Internet of Things (IoT) represents the next step towards the digitisation of our society and economy, where objects and people are interconnected through communication networks and report about their status and/or the surrounding environment. According to a European Commission study the market value of the IoT in the EU is expected to exceed one trillion euros in 2020.
Europe's IoT Policy
In the last two years a set of supporting policy actions have been adopted by the European Commission to accelerate the take-up of IoT and to unleash its potential in Europe for the benefit of European citizens and businesses.
In March 2015 the Alliance for Internet of Things Innovation (AIOTI) was launched by the European Commission to support the creation of an innovative and industry driven European Internet of Things ecosystem. This flags the intention of the European Commission to work closely with all Internet of Things stakeholders and actors towards the establishment of a competitive European IoT market and the creation of new business models. Today AIOTI is the largest European IoT Association.
In May 2015 the Digital Single Market (DSM) Strategy was adopted. The DSM strategy includes elements which lead Europe a step further in accelerating developments on Internet of Things. In particular, the strategy underlines the need to avoid fragmentation and to foster interoperability for IoT to reach its potential.
To meet the DSM strategy needs and inform about its upcoming policy, the European Commission published in April 2016 the European Commission staff working document "Advancing the Internet of Things in Europe". This document is part of the "Digitising European Industry (DEI)" initiative and specifies the EU's IoT vision which is based on three pillars:
- a thriving IoT ecosystem;
- a human-centred IoT approach;
- a single market for IoT.
A potential obstacle for the achievement of a single market for the IoT has to do with issues linked to the capacity to handle a large diversity and very large volumes of connected devices, and the need to securely identify them and be able to discover them so that they can be plugged into IoT systems. In this context it is important to promote an interoperable IoT numbering space for a universal object identification that transcends geographical limits, and an open system for object identification and authentication. Some aspects of numbering are already addressed in the 2016 review of the EU telecoms rules.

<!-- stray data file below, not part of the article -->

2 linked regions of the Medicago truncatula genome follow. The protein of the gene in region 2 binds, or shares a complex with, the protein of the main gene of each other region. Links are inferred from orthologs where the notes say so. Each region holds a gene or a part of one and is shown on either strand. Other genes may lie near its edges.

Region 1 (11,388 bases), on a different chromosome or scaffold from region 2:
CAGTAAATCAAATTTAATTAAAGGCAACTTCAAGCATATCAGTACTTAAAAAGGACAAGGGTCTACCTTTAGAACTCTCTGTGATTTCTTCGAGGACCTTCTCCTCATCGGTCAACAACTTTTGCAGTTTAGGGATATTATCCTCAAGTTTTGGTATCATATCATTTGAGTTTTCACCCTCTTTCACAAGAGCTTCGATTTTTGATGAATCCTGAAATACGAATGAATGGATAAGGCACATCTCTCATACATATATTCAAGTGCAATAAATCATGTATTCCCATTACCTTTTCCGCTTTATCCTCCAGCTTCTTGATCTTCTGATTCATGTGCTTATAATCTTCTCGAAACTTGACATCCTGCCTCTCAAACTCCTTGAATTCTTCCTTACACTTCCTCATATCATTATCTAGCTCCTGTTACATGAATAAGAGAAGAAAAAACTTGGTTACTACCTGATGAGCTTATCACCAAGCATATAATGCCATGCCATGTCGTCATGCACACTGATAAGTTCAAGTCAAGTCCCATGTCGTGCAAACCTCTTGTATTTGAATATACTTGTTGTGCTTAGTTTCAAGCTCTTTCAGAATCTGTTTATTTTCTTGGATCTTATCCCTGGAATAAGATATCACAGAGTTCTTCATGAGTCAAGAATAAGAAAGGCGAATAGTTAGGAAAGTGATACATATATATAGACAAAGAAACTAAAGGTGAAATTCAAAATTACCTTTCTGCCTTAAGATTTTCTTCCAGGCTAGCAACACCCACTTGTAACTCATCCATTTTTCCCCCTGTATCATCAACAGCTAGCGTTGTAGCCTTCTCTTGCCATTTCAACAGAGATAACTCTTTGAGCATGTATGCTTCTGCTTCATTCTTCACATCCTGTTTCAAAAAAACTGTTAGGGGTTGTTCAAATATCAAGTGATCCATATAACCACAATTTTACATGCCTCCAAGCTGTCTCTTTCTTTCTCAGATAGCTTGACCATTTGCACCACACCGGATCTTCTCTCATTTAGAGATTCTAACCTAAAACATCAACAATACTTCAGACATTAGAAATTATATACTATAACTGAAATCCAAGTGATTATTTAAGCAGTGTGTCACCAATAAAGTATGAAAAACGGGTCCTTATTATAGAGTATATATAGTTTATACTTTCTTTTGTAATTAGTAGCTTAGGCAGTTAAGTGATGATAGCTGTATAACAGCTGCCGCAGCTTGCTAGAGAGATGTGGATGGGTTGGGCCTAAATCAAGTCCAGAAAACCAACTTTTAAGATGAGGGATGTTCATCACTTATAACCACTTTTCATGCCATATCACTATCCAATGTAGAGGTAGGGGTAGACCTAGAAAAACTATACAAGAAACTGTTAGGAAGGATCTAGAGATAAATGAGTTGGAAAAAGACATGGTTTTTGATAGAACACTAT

The recently proposed "European data economy" initiative (January 2017) also contributes to the creation of a European single market for IoT. This initiative proposes policy and legal solutions concerning the free flow of data across national borders in the EU, and liability issues in complex environments such as the IoT one. Especially, liability is decisive to enhance legal certainty around the IoT products and services. To provide a first mapping of liability challenges that occur in the context of emerging digital technologies, including IoT, the European Commission published a staff working document on liability for emerging digital technologies.
In addition to the policy initiatives the EU has set up concrete IoT research and innovation objectives in the ongoing Horizon 2020 programme.